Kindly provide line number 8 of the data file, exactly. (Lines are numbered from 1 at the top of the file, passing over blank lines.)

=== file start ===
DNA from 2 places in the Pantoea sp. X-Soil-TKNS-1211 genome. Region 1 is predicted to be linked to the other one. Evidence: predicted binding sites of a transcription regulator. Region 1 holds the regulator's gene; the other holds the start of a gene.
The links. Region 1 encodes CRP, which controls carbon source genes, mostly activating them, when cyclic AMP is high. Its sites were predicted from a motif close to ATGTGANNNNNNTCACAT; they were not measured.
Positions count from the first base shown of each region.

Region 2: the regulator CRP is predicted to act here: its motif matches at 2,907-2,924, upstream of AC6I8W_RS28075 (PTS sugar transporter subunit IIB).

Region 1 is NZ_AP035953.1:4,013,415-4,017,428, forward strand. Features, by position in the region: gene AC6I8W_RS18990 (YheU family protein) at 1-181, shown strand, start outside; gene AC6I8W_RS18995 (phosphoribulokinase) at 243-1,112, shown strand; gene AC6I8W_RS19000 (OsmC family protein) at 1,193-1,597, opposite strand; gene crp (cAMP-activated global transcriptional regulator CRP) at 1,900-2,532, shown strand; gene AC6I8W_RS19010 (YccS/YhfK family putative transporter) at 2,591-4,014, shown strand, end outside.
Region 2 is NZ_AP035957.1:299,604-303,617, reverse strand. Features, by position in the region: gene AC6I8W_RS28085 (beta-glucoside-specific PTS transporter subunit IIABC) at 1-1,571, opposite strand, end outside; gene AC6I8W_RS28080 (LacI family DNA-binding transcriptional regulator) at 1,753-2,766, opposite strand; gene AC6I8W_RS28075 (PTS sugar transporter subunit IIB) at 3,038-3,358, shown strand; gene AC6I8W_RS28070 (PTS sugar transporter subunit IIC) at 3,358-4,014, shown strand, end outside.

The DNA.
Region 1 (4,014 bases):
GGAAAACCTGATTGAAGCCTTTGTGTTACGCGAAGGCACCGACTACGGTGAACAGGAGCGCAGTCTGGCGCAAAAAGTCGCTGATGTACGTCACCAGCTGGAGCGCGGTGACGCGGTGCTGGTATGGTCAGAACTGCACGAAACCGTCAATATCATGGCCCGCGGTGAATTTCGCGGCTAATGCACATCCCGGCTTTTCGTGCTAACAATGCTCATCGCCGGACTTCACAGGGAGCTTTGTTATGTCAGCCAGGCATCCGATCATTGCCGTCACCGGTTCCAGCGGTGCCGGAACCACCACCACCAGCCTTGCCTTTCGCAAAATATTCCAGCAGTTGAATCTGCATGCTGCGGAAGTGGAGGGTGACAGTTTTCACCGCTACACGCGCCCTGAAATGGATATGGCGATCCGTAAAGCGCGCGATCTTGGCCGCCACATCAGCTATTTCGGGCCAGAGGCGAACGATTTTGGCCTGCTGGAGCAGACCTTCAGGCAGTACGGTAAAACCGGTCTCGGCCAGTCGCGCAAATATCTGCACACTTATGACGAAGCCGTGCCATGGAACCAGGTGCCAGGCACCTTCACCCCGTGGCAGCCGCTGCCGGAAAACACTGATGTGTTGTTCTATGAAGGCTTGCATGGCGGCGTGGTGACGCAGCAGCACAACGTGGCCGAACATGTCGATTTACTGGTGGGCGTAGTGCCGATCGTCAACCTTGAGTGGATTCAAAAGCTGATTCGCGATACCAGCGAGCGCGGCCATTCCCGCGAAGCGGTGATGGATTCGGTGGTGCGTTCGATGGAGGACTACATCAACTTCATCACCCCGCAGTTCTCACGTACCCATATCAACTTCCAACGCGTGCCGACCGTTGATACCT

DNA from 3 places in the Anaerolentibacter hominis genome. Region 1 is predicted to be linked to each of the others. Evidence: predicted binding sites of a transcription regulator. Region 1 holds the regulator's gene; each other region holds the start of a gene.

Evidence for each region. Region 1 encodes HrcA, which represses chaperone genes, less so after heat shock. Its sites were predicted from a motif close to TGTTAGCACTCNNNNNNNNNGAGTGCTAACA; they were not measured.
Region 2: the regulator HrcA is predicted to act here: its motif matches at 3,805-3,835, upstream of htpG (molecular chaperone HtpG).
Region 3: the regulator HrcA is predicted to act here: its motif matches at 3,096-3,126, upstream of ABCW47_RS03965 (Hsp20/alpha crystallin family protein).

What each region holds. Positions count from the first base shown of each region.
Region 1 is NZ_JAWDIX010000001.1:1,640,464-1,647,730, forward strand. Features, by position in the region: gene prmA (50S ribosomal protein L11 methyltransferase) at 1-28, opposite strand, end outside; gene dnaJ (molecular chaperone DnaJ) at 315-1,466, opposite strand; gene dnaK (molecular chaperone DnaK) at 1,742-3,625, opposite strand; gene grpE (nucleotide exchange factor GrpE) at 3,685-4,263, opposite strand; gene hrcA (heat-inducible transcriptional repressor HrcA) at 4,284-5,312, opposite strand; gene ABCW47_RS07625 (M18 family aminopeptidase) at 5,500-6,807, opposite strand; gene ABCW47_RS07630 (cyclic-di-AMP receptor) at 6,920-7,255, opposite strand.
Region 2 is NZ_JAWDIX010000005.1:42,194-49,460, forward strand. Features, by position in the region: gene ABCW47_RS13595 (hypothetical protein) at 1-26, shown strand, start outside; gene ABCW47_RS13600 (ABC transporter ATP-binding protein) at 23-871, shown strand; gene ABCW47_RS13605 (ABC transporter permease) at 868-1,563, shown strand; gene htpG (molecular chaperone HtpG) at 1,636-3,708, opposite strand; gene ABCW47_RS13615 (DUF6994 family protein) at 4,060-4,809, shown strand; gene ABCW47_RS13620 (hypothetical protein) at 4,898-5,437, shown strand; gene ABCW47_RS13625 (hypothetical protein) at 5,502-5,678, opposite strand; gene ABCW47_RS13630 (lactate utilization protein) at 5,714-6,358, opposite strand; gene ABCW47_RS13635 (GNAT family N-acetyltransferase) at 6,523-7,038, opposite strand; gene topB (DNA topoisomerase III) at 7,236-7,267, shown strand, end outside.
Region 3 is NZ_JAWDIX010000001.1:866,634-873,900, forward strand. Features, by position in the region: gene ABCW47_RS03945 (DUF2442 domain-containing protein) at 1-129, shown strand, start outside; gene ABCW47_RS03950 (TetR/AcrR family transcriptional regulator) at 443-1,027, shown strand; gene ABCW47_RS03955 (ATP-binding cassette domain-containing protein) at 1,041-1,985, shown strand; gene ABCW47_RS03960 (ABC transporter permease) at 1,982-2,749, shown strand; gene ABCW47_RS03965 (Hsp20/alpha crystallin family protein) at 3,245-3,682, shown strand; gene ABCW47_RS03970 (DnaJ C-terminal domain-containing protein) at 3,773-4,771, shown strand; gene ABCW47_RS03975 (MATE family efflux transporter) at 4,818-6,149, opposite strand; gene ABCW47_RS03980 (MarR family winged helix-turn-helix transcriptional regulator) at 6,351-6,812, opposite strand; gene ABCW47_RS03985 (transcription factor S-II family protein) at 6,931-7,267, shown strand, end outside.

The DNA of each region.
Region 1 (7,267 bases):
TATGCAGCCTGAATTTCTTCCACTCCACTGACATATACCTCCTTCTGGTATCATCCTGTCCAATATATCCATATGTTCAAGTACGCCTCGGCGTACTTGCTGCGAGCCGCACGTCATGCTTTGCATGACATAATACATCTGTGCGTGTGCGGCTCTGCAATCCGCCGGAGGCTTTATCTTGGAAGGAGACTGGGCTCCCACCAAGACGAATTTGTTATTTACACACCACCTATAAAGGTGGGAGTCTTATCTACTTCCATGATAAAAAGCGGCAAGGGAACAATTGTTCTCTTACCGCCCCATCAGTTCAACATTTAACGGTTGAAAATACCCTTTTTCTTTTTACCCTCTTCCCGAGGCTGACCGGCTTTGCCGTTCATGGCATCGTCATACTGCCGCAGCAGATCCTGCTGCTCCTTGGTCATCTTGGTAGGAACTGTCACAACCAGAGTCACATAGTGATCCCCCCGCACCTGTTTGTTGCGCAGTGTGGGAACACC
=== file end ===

Region 1 (4,014 bases):